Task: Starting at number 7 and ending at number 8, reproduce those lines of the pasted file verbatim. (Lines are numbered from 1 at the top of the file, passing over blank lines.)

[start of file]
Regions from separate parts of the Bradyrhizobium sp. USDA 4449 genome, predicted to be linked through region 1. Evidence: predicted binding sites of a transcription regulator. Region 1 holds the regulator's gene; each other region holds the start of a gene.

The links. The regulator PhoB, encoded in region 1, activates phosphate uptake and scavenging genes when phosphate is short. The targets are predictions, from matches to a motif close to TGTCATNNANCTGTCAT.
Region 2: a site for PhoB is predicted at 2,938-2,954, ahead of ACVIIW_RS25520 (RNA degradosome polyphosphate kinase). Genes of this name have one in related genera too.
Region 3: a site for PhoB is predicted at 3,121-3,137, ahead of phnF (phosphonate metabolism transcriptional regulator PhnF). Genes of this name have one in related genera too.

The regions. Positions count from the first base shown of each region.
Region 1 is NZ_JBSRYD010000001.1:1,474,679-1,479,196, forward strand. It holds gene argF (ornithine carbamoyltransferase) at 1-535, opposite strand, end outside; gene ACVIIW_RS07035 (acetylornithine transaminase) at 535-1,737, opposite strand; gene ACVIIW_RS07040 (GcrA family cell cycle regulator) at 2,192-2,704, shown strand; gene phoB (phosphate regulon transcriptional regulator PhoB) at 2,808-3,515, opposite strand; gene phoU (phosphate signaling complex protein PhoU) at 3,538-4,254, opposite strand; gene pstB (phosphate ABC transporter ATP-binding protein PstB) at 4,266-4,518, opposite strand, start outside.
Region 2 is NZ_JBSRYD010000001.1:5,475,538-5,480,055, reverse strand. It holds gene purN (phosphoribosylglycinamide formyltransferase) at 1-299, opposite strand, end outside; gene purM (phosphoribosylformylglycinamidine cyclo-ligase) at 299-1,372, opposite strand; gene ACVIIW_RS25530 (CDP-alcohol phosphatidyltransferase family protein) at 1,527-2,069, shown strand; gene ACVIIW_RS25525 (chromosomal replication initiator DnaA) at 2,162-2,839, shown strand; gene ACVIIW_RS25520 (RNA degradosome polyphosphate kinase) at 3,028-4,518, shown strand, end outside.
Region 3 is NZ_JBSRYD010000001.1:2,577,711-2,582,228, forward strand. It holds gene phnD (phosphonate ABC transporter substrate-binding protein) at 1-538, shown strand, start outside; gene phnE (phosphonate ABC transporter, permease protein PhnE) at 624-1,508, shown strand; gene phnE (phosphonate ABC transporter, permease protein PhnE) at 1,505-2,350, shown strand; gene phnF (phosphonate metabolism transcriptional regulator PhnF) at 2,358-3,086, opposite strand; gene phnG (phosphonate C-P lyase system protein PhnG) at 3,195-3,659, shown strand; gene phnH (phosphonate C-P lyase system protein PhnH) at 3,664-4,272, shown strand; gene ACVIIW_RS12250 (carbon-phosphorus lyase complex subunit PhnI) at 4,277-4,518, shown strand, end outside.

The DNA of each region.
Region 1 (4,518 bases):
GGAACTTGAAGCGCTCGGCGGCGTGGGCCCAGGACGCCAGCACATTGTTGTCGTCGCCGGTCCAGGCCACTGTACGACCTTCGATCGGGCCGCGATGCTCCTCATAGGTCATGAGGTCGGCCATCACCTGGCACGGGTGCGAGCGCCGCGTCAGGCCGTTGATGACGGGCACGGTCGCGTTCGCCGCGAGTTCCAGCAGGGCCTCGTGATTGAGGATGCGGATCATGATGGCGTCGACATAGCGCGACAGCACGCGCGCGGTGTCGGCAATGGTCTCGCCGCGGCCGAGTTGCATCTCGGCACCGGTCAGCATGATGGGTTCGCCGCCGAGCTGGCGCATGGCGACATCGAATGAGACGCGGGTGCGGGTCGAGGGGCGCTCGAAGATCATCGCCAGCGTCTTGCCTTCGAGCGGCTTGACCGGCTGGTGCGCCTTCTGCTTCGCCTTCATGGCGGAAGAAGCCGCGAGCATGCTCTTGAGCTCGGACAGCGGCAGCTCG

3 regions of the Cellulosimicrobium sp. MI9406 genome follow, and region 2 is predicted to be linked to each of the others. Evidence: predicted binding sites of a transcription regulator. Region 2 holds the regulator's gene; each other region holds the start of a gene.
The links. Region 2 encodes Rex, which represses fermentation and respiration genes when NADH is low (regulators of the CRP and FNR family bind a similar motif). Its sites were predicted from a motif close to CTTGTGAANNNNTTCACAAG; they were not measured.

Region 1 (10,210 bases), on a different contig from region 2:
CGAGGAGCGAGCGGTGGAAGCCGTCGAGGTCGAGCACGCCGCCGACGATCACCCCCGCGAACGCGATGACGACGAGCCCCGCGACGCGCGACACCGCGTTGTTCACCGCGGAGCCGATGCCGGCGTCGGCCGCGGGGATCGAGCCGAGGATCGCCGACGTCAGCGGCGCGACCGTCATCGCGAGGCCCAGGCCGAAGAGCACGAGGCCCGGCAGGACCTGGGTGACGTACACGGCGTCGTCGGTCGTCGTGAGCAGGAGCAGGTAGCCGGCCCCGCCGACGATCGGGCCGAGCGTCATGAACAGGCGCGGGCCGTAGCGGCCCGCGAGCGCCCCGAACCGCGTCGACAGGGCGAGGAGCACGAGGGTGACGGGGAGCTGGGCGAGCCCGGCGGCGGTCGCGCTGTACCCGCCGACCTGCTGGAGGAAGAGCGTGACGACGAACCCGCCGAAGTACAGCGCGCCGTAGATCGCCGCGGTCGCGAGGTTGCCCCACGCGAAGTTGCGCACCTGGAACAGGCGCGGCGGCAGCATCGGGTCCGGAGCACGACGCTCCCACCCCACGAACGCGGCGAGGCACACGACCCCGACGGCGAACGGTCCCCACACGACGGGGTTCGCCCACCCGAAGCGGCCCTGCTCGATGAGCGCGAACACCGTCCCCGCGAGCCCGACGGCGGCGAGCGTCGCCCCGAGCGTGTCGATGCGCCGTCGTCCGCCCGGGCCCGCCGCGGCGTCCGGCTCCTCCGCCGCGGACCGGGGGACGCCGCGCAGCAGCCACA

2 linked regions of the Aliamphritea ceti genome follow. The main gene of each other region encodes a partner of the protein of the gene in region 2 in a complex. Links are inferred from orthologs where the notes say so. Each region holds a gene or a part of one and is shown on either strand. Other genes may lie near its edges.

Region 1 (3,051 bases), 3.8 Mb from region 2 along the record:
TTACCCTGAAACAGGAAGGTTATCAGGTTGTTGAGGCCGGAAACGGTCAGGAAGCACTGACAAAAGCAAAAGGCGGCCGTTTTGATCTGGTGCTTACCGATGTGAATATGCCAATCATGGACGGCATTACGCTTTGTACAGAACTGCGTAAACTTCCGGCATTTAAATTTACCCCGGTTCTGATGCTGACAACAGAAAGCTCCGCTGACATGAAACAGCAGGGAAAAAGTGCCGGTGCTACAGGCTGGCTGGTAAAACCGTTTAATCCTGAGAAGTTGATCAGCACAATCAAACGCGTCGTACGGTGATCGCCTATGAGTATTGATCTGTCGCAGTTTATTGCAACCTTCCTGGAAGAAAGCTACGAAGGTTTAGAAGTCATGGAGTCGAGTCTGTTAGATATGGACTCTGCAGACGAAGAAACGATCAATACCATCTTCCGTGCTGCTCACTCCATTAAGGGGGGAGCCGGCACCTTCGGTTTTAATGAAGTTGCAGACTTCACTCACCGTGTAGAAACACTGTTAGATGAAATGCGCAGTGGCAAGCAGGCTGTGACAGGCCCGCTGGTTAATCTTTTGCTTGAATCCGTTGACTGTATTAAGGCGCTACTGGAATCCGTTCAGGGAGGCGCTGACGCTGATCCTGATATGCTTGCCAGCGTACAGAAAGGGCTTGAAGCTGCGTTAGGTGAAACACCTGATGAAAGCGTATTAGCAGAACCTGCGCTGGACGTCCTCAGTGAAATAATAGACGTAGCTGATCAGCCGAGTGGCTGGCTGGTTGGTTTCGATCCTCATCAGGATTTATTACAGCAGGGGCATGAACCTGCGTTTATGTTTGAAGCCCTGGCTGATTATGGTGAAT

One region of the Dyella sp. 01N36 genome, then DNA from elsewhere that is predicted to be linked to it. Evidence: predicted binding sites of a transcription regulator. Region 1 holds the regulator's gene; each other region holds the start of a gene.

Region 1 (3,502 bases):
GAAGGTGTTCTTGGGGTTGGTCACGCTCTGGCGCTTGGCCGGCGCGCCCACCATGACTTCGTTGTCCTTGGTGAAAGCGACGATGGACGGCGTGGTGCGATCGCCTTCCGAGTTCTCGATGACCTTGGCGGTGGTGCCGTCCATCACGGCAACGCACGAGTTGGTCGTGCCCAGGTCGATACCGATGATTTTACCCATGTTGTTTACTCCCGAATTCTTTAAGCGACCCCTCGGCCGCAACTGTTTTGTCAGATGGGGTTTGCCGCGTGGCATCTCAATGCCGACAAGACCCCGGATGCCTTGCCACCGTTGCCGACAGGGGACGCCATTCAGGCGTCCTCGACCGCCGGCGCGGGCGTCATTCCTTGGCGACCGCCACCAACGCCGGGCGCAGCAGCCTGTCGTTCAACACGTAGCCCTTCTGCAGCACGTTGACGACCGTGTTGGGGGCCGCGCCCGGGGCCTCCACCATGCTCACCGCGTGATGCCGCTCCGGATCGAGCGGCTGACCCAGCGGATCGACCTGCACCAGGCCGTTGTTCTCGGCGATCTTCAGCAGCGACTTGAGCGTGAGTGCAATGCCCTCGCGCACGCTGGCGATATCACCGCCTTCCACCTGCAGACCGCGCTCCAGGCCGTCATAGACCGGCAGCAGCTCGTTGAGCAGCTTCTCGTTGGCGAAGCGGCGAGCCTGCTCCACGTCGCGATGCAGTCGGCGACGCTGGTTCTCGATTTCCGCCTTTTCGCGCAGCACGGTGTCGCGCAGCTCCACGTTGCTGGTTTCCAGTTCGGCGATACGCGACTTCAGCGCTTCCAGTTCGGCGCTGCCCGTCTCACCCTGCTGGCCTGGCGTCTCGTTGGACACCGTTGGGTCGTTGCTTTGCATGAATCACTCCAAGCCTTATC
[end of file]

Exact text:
Region 2 is NZ_JBSRYD010000001.1:5,475,538-5,480,055, reverse strand. It holds gene purN (phosphoribosylglycinamide formyltransferase) at 1-299, opposite strand, end outside; gene purM (phosphoribosylformylglycinamidine cyclo-ligase) at 299-1,372, opposite strand; gene ACVIIW_RS25530 (CDP-alcohol phosphatidyltransferase family protein) at 1,527-2,069, shown strand; gene ACVIIW_RS25525 (chromosomal replication initiator DnaA) at 2,162-2,839, shown strand; gene ACVIIW_RS25520 (RNA degradosome polyphosphate kinase) at 3,028-4,518, shown strand, end outside.
Region 3 is NZ_JBSRYD010000001.1:2,577,711-2,582,228, forward strand. It holds gene phnD (phosphonate ABC transporter substrate-binding protein) at 1-538, shown strand, start outside; gene phnE (phosphonate ABC transporter, permease protein PhnE) at 624-1,508, shown strand; gene phnE (phosphonate ABC transporter, permease protein PhnE) at 1,505-2,350, shown strand; gene phnF (phosphonate metabolism transcriptional regulator PhnF) at 2,358-3,086, opposite strand; gene phnG (phosphonate C-P lyase system protein PhnG) at 3,195-3,659, shown strand; gene phnH (phosphonate C-P lyase system protein PhnH) at 3,664-4,272, shown strand; gene ACVIIW_RS12250 (carbon-phosphorus lyase complex subunit PhnI) at 4,277-4,518, shown strand, end outside.